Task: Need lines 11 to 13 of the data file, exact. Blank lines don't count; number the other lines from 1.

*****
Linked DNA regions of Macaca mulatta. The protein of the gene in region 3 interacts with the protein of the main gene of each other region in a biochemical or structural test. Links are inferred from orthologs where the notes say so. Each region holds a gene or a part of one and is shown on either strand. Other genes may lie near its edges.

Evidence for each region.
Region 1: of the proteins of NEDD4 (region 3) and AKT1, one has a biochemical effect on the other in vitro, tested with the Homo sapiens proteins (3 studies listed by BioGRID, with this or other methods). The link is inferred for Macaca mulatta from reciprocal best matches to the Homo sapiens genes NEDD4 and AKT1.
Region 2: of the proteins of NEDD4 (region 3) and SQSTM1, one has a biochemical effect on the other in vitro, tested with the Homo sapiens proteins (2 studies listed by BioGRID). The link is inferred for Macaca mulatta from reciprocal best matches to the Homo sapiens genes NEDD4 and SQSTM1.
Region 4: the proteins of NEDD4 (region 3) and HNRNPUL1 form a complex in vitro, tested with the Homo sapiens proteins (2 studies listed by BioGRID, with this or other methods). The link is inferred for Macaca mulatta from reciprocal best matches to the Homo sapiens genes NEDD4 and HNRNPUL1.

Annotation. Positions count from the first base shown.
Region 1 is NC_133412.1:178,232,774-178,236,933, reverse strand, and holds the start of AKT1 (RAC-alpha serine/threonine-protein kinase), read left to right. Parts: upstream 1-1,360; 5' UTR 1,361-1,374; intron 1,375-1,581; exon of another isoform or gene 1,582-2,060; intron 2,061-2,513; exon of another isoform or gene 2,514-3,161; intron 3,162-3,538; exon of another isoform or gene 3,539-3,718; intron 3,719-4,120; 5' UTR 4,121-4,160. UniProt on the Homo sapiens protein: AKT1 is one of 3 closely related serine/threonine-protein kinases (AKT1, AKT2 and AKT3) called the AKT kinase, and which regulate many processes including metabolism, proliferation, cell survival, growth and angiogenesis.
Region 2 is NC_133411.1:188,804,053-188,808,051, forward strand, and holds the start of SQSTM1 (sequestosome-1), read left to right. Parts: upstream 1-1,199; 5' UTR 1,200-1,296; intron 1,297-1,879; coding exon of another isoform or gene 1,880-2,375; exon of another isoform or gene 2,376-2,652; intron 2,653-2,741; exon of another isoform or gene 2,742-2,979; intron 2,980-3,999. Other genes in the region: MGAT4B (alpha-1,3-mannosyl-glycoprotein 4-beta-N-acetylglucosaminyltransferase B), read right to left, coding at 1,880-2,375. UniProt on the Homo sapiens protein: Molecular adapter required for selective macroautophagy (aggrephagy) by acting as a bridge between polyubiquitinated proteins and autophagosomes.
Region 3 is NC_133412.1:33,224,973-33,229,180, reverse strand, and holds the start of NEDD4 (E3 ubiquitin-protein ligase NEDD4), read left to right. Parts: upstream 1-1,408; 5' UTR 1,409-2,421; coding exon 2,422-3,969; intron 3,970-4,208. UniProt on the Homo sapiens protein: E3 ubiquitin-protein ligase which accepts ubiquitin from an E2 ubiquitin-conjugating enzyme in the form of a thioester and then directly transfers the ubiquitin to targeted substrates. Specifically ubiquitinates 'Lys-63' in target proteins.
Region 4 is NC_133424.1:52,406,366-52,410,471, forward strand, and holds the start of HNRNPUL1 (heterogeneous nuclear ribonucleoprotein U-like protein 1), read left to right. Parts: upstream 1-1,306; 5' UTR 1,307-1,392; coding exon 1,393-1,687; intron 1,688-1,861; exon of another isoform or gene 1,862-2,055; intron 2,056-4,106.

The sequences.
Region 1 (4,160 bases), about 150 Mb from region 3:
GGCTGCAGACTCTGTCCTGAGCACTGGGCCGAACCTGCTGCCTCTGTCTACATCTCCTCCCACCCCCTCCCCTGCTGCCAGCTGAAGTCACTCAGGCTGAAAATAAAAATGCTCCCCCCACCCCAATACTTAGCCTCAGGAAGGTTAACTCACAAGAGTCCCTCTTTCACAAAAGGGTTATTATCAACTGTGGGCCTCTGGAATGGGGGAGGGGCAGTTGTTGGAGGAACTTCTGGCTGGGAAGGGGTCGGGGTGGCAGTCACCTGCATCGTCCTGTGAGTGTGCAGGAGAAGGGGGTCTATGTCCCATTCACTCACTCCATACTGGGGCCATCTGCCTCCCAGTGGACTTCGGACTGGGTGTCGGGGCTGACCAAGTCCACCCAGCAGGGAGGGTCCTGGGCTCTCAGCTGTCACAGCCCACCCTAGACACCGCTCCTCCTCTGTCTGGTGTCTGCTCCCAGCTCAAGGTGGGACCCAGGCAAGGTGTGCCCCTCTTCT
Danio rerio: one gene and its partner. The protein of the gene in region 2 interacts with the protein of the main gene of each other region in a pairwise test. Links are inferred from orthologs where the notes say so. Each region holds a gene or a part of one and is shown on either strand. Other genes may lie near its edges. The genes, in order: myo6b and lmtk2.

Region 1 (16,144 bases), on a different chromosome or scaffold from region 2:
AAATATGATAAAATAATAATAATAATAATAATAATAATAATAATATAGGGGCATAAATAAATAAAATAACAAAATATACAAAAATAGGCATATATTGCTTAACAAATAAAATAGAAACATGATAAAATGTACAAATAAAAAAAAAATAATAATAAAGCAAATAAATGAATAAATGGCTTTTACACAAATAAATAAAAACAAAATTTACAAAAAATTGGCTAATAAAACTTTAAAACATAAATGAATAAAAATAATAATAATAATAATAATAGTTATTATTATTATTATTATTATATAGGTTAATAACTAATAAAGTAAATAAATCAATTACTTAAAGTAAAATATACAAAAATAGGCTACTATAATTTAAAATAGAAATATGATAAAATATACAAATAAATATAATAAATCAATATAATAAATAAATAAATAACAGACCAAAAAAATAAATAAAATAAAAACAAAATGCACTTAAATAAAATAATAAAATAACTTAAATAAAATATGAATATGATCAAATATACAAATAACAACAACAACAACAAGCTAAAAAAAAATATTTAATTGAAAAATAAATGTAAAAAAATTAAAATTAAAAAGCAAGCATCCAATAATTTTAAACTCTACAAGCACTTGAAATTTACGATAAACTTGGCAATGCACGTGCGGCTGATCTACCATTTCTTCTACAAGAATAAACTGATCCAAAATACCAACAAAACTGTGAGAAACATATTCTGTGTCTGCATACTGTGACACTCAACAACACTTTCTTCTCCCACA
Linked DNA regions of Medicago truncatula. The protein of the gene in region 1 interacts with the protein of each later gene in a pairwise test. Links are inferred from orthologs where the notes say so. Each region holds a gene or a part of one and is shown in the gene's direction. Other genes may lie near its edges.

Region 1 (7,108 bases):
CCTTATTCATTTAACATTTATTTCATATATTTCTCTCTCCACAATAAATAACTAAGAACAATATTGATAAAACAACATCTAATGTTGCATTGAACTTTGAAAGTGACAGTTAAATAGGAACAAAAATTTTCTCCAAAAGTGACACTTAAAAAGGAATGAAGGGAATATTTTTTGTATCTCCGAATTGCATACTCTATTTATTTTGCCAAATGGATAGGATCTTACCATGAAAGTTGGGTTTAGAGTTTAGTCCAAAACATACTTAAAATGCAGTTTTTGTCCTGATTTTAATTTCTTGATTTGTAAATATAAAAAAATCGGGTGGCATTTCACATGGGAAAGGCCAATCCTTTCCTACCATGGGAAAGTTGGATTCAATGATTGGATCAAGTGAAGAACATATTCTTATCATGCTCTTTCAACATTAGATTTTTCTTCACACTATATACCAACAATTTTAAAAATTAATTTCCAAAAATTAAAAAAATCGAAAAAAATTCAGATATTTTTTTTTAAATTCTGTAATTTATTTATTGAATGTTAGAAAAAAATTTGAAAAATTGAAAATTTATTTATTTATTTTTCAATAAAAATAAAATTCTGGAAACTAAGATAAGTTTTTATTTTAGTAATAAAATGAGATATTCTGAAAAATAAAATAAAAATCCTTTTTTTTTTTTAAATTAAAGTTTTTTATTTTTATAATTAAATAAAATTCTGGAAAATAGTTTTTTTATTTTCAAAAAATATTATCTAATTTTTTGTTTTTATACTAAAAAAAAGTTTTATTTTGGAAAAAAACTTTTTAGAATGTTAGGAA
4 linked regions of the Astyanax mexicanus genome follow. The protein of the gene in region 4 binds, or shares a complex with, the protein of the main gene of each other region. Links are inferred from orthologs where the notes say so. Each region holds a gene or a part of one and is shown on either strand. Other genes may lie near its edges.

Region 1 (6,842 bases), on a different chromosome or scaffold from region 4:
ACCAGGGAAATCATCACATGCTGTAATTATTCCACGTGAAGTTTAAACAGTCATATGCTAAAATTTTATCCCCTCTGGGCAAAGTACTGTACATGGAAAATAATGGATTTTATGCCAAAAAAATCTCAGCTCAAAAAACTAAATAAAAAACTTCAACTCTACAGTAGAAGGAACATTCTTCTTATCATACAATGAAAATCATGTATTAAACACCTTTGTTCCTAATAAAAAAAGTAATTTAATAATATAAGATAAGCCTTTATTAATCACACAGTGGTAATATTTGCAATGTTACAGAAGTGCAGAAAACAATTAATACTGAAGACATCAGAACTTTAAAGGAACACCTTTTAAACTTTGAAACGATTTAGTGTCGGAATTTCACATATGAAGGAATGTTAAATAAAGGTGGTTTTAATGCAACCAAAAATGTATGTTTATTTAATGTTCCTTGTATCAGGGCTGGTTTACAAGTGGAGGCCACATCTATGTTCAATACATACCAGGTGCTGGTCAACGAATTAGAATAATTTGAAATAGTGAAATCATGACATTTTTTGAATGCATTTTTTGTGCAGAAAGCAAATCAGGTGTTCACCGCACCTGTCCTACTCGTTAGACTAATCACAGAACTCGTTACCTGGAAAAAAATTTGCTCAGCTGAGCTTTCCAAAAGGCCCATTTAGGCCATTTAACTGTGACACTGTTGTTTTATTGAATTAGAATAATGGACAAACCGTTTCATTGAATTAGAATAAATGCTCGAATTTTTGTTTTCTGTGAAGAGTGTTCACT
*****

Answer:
The sequences.
Region 1 (4,160 bases), about 150 Mb from region 3:
GGCTGCAGACTCTGTCCTGAGCACTGGGCCGAACCTGCTGCCTCTGTCTACATCTCCTCCCACCCCCTCCCCTGCTGCCAGCTGAAGTCACTCAGGCTGAAAATAAAAATGCTCCCCCCACCCCAATACTTAGCCTCAGGAAGGTTAACTCACAAGAGTCCCTCTTTCACAAAAGGGTTATTATCAACTGTGGGCCTCTGGAATGGGGGAGGGGCAGTTGTTGGAGGAACTTCTGGCTGGGAAGGGGTCGGGGTGGCAGTCACCTGCATCGTCCTGTGAGTGTGCAGGAGAAGGGGGTCTATGTCCCATTCACTCACTCCATACTGGGGCCATCTGCCTCCCAGTGGACTTCGGACTGGGTGTCGGGGCTGACCAAGTCCACCCAGCAGGGAGGGTCCTGGGCTCTCAGCTGTCACAGCCCACCCTAGACACCGCTCCTCCTCTGTCTGGTGTCTGCTCCCAGCTCAAGGTGGGACCCAGGCAAGGTGTGCCCCTCTTCT